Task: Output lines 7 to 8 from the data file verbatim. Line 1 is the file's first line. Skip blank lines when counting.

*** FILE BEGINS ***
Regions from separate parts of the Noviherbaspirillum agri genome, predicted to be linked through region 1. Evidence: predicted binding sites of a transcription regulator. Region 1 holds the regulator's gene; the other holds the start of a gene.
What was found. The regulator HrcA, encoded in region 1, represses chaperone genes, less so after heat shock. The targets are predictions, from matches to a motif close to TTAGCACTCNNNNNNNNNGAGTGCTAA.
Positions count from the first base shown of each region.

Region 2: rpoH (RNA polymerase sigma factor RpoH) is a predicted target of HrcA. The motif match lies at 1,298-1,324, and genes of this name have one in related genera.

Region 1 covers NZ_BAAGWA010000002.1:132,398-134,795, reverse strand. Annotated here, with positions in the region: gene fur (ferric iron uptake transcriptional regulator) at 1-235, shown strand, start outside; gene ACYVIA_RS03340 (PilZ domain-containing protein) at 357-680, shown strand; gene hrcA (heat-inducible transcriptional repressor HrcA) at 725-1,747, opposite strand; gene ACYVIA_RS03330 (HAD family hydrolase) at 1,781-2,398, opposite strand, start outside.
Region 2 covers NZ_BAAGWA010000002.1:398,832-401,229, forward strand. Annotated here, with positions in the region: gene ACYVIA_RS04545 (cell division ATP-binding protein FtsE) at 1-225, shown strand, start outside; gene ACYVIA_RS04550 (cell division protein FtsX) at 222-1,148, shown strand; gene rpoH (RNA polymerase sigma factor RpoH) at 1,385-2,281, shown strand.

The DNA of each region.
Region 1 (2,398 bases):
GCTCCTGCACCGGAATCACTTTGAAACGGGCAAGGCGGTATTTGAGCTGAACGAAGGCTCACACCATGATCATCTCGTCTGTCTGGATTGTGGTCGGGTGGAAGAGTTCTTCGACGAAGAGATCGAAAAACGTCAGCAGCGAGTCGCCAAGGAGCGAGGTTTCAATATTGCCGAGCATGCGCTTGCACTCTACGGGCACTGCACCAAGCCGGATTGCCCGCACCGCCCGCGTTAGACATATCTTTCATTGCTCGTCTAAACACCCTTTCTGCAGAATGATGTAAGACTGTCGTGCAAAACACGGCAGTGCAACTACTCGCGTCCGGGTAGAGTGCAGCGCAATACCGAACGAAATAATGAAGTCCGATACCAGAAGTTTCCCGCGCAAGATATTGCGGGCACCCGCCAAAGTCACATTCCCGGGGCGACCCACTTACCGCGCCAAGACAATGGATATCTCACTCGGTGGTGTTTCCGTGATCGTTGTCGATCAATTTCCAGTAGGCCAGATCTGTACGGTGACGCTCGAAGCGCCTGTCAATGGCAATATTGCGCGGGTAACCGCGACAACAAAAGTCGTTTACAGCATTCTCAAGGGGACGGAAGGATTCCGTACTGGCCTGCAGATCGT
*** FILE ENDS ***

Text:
The DNA of each region.
Region 1 (2,398 bases):